by Princess Kali
(c)All rights reserved This article is the sole property of the author and CAN NOT be reprinted in any format without express written permission.
“But I raised you to be a nice girl….”
This is what my mother says when erotic humiliation comes up, and considering what I do for a living it comes up exponentially more than it might for others. Of course, the terms erotic humiliation or erotic embarrassment aren’t phrases that my mom use, to her it just looks like I’m “being mean”. To most people it looks like I’m “being mean” but that’s the biggest misconception about this taboo type of play.
Embarrassment and humiliation are simply different levels of the psychological experience.
First, the official definitions, from the oh-so-deep archives on Wikipedia:
1) Embarrassment is an emotional state of intense discomfort with oneself, experienced upon having a socially unacceptable act or condition witnessed by or revealed to others
2) Humiliation is the abasement of pride, which creates mortification or leads to a state of being humbled or reduced to lowliness or submission. It is an emotion felt by a person whose social status has just decreased.
Now here’s the crux. There is a HUGE difference between the consensual erotic explorations of this psychological experience and someone truly just “being mean”. In fact, when it’s abusive it goes much, much farther than simply being mean.
Consent & Intent, those are the key differences.
When someone is abusive, the intent is to tear the other person down, to shame them into feeling genuinely, deeply bad about themselves. The feelings that come to mind are: oppression, negative, hateful, malicious and hurtful. Abuse comes from a need to feel bigger or stronger than the other person, to put others down is the only way to feel better about themselves. Abuse stems from insecurities and there are big red flags that you can look for, such as:
1) First and foremost, if there’s been no negotiation, no expression of desire and no consent then it is abuse.
2) If the experience feels violent and leaves you feeling negative about yourself.
3) If you negotiated this type of play within a consensual scene, but your boundaries aren’t being respected.
4) If the other person is disrespectful, rude, hurtful or outright vicious on a regular basis with no concern about how it makes you feel.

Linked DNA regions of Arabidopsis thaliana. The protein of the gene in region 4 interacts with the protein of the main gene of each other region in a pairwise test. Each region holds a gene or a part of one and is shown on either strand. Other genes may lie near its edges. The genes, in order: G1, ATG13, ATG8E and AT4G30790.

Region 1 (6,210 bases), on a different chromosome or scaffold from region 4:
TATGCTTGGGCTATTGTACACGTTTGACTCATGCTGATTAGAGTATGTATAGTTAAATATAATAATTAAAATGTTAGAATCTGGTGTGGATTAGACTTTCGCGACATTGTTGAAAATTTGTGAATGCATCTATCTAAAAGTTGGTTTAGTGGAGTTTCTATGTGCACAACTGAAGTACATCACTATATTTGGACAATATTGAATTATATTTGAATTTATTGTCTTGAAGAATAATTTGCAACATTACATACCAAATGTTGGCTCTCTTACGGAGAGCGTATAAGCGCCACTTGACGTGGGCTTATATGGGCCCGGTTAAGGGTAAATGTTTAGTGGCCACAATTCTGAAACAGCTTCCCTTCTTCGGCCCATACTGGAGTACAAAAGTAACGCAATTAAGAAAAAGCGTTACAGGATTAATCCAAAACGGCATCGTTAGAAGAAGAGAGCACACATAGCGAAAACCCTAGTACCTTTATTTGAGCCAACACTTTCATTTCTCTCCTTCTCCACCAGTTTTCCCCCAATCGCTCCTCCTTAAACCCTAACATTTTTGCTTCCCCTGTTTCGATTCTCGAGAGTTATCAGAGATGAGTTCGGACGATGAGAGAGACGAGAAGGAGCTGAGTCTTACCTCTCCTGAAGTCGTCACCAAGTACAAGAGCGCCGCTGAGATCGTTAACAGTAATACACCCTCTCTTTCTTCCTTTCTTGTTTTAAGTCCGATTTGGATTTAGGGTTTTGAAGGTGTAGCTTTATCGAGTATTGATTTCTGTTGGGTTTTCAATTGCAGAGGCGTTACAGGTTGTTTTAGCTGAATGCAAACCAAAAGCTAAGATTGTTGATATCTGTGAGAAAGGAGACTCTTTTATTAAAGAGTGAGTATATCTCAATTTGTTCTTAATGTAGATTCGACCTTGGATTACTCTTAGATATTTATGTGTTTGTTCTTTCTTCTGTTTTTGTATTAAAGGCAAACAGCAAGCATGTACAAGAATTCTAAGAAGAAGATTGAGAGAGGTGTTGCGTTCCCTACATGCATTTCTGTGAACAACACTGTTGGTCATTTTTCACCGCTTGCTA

5) Memories of the experience continue to make you feel sad or upset.
A person doesn’t have to be physically hit to be abused. When one partner non-consensually verbally assaults the other, that IS abuse. If it happens once, it is still an abusive experience. If it happens more than once then it is on-going emotional cruelty and is NOT erotic humiliation.
So now you might be asking, what IS erotic humiliation? To explain all of that would take a whole separate article, but here are the nuts & bolts:
1) Erotic humiliation is similar to the army in that it seeks to tear certain things down in order to build them back up again. That “building back up” is a key component.
2) Another important aspect is that erotic humiliation is, well, erotic. The response to erotic humiliation is being turned on, sometimes in the actual moment and sometimes during the memory. The fact that it is a sexual experience rather than a non-consensual experience separates it from abuse.
3) During erotic humiliation or embarrassment, there is an inherent support or affection. Superficially it’s not likely to look like that, but it’s true. When it’s done between two consenting and understanding adults it is a form of “different loving”. Similar to a cultural ‘chiding’ between two friends, erotic humiliation takes that a step further and is overtly mocking, but is done because both people enjoy it on some level. I’ll repeat that, BOTH people enjoy it.
Watch out for red flags and be acutely aware of how the experience makes you feel. It can be helpful to have an outside opinion to keep an open perspective, but it’s important that the person is kinky (or understands kink) so those superficial assumptions aren’t made. Be honest with yourself about the motivations of your partner and whether you’ve negotiated this kind of interaction.
So just don’t assume that all humiliation is abusive but understand that it can be used as a structure for abuse. The most important part is how you FEEL after the experience. Was it sexy and embarrassing? Or was it shameful and violent?